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[Editorial] Momentum of recovery

Precautions needed to prevent economic downturn

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Published : 2014-06-03 20:53
Updated : 2014-06-03 20:53

Figures released by the national statistics office last week have raised concerns that the April 16 ferry disaster might go beyond dampening consumer sentiment to eventually undermine the still-fragile economic recovery.

The industrial output index, which covers the manufacturing and mining sectors, rose by 0.1 percent in April from the previous month, down from a 0.9 percent gain in March, according to data from Statistics Korea. Production in the service sector shrank by 1 percent in April, with domestic tourism and retail spending depressed by the somber mood following the ferry sinking that claimed more than 300 lives.

Certainly, one must be cautious not to read too much into the short-term data and paint an exaggeratedly gloomy picture of the economy. It has yet to be seen whether the slower pace of output growth and reduced consumer spending will lead to the economy slipping into a downturn.

On a brighter note, corporate investment in plants and machinery remained relatively strong in April, expanding by 2.6 percent from a month earlier. Construction investment also grew by 6.9 percent.

The impact from the ferry accident may be seen as a one-off factor causing the economy to underperform for a certain period of time. But compounded with other challenging economic conditions that are likely to go from bad to worse, the prolonged effect of the tragedy could be holding back the recovery.

In a reflection of this concern, the state-run think tank Korea Development Institute recently lowered its growth outlook for this year, citing a slowdown in private-sector spending in the wake of the maritime accident. Business sentiment among Korean manufacturers also slipped from 86 for May to 81 for June, marking the lowest level in four months, according to a survey released by the central bank last Friday.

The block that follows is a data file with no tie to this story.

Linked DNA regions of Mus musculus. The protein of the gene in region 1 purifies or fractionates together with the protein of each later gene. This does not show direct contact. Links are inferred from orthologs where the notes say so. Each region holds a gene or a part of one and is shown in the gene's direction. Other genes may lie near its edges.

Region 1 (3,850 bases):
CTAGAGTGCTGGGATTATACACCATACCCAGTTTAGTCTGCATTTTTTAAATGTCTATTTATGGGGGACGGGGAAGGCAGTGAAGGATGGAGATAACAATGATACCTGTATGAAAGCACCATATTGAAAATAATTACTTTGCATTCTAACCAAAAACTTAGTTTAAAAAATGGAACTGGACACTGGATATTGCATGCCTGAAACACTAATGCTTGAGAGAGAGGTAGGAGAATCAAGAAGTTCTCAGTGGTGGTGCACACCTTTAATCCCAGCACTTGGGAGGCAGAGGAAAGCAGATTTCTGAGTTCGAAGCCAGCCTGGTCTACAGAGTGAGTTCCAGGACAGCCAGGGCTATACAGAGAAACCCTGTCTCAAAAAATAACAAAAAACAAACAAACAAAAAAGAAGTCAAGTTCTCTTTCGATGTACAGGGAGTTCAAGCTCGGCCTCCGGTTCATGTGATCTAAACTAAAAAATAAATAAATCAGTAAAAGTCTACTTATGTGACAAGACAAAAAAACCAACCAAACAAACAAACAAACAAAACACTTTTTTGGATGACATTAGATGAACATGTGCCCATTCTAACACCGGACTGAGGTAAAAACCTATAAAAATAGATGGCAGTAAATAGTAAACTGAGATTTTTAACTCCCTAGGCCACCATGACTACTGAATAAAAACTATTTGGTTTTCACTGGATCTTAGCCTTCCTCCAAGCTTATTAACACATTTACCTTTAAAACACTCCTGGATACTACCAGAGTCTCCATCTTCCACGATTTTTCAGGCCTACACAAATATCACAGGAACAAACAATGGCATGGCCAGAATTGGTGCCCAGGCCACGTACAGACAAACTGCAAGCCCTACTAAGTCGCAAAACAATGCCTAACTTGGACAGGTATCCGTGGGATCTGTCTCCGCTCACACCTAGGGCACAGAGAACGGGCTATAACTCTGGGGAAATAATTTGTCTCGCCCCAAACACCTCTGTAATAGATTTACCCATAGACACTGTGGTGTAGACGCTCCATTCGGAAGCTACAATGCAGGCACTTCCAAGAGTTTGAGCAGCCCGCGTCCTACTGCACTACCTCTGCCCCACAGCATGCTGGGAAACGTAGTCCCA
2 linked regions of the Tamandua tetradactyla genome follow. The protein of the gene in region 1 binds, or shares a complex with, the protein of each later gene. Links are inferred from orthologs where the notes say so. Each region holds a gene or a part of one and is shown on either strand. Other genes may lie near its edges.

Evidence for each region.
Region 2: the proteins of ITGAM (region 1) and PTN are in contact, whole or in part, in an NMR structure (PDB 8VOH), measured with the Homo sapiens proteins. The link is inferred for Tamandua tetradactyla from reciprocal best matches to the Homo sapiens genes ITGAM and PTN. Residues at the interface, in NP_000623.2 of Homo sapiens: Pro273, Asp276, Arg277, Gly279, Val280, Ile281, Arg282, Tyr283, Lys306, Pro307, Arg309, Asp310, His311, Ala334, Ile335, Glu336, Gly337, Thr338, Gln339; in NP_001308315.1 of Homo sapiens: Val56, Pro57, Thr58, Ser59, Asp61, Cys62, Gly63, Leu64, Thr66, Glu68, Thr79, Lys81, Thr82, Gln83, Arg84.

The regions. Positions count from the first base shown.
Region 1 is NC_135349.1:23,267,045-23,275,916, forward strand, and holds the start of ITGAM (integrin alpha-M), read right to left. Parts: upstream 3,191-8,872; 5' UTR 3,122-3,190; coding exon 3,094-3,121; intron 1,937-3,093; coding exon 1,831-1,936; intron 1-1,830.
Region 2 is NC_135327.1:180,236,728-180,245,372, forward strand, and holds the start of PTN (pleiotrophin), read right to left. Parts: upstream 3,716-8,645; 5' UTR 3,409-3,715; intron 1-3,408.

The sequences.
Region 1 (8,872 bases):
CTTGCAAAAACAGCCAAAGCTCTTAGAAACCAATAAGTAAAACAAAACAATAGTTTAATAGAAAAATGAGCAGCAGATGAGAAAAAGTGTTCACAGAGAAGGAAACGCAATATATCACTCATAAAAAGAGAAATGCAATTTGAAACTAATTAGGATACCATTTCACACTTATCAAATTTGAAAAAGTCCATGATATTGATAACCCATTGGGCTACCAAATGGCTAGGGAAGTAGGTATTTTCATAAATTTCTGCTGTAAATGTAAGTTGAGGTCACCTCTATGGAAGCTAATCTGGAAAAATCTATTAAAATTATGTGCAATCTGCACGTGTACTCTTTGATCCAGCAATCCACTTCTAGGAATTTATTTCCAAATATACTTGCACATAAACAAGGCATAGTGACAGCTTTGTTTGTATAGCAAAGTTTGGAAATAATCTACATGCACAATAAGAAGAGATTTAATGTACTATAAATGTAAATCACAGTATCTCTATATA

With domestic consumption remaining sluggish, the economy will have to continue relying on exports to maintain growth. On Sunday, the Ministry of Trade, Industry and Energy released figures that showed the country’s exports dropped by 0.9 percent from a year earlier in May. As ministry officials noted, the slight decrease might be attributed partly to a reduced number of working days that month.

The ministry predicted Korea’s exports would continue to expand in the coming months, largely on the back of recoveries in developed markets. But it is not guaranteed that a rebound in the U.S. economy, which contracted for the first time in three years in the first quarter under a severe winter, will be strong enough. Furthermore, a sharp rise in the value of the Korean won against the U.S. dollar and other major currencies, coupled with a slowdown in China’s economy, may dampen the country’s shipments overseas.

These circumstances raise the need to redouble efforts to boost domestic spending and galvanize the service sector to keep up the momentum of the recovery. The government last week announced a set of measures to promote consumer spending, including the sale of traditional market vouchers at a discounted price. But economic policymakers seem to acknowledge that their effect may be limited.

More drastic efforts should be made to enhance domestic consumption, particularly by more affluent families, with overseas credit card spending by Koreans increasing from $2.48 billion in the first quarter of 2013 to a record high of $2.83 billion in the fourth quarter. The figure remained little changed at $2.82 billion in the January-March period of this year.

President Park Geun-hye’s administration should also carry through its deregulation drive to facilitate private-sector investment, especially in the service sector. A shortage of tax revenue hinders further fiscal stimulus. The government, however, needs to consider allotting more money for renovating old infrastructure and facilities across the country, which will not only improve safety but also help reinvigorate the economy.

It may be hard to expect incumbent economic policymakers, some of whom are likely to be replaced in the upcoming Cabinet reshuffle, to take on these tasks wholeheartedly. But they are responsible for doing their best until their last day in office to keep the economy on track to sustainable growth.

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